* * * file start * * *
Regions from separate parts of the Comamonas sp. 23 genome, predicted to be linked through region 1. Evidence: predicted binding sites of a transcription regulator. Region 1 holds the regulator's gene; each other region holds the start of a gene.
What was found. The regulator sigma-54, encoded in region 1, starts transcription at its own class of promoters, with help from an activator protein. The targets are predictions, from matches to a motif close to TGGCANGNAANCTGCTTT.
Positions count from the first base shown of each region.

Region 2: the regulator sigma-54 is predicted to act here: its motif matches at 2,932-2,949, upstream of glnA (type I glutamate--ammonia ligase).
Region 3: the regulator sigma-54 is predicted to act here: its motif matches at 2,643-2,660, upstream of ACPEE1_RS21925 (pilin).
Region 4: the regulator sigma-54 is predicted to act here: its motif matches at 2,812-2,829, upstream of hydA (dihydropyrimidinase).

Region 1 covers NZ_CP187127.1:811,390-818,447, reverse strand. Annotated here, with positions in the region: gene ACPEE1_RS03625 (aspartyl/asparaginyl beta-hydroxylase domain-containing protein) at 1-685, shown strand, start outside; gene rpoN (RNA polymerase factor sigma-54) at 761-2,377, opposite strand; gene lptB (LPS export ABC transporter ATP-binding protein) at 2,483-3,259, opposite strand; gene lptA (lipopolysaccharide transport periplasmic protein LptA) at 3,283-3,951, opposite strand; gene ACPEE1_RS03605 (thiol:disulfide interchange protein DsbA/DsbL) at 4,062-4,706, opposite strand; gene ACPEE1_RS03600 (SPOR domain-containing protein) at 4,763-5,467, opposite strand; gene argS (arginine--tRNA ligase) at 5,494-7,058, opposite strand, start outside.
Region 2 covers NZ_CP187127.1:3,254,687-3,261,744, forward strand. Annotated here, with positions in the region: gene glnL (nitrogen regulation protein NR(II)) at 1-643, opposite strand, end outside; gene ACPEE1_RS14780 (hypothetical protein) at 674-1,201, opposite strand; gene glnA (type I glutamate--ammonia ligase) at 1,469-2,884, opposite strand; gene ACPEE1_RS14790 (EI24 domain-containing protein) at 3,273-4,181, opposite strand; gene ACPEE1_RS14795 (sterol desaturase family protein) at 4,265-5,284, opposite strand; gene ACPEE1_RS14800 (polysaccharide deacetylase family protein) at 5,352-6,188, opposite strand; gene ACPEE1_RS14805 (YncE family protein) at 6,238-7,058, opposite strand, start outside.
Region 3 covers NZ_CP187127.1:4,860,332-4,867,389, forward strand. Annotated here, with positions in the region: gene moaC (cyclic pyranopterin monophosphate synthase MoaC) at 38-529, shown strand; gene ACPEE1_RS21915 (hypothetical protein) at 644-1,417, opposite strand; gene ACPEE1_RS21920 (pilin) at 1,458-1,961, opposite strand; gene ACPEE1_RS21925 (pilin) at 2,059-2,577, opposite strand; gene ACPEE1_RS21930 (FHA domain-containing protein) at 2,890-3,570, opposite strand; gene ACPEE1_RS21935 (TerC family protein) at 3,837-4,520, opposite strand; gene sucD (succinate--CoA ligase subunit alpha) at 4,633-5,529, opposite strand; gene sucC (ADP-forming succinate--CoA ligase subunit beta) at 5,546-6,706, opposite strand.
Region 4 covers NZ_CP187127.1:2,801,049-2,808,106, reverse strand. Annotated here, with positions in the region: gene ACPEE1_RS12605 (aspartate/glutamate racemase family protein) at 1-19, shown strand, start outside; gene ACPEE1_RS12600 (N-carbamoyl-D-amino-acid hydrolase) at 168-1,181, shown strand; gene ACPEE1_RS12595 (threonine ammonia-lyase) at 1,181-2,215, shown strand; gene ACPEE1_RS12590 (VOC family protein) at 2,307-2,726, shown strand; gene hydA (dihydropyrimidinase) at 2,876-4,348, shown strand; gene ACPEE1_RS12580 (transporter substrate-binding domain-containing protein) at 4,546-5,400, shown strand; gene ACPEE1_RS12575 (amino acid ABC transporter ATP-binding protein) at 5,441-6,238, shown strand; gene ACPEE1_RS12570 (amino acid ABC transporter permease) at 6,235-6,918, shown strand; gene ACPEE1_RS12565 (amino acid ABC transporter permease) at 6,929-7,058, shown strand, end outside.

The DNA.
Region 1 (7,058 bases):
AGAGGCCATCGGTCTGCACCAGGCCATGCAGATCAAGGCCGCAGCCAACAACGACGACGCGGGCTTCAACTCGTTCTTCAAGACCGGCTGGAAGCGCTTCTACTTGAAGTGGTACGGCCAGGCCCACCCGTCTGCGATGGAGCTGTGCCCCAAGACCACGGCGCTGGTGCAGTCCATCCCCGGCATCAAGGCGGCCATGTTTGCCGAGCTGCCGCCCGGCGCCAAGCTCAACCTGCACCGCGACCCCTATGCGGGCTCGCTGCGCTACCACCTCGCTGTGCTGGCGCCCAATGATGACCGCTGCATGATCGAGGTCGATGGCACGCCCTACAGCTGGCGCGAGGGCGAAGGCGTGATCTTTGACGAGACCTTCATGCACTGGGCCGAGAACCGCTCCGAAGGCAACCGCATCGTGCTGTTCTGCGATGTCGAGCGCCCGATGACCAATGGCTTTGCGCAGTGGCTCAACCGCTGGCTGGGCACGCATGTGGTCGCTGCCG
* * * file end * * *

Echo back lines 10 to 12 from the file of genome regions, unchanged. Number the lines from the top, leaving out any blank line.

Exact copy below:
Region 4 covers NZ_CP187127.1:2,801,049-2,808,106, reverse strand. Annotated here, with positions in the region: gene ACPEE1_RS12605 (aspartate/glutamate racemase family protein) at 1-19, shown strand, start outside; gene ACPEE1_RS12600 (N-carbamoyl-D-amino-acid hydrolase) at 168-1,181, shown strand; gene ACPEE1_RS12595 (threonine ammonia-lyase) at 1,181-2,215, shown strand; gene ACPEE1_RS12590 (VOC family protein) at 2,307-2,726, shown strand; gene hydA (dihydropyrimidinase) at 2,876-4,348, shown strand; gene ACPEE1_RS12580 (transporter substrate-binding domain-containing protein) at 4,546-5,400, shown strand; gene ACPEE1_RS12575 (amino acid ABC transporter ATP-binding protein) at 5,441-6,238, shown strand; gene ACPEE1_RS12570 (amino acid ABC transporter permease) at 6,235-6,918, shown strand; gene ACPEE1_RS12565 (amino acid ABC transporter permease) at 6,929-7,058, shown strand, end outside.

The DNA.
Region 1 (7,058 bases):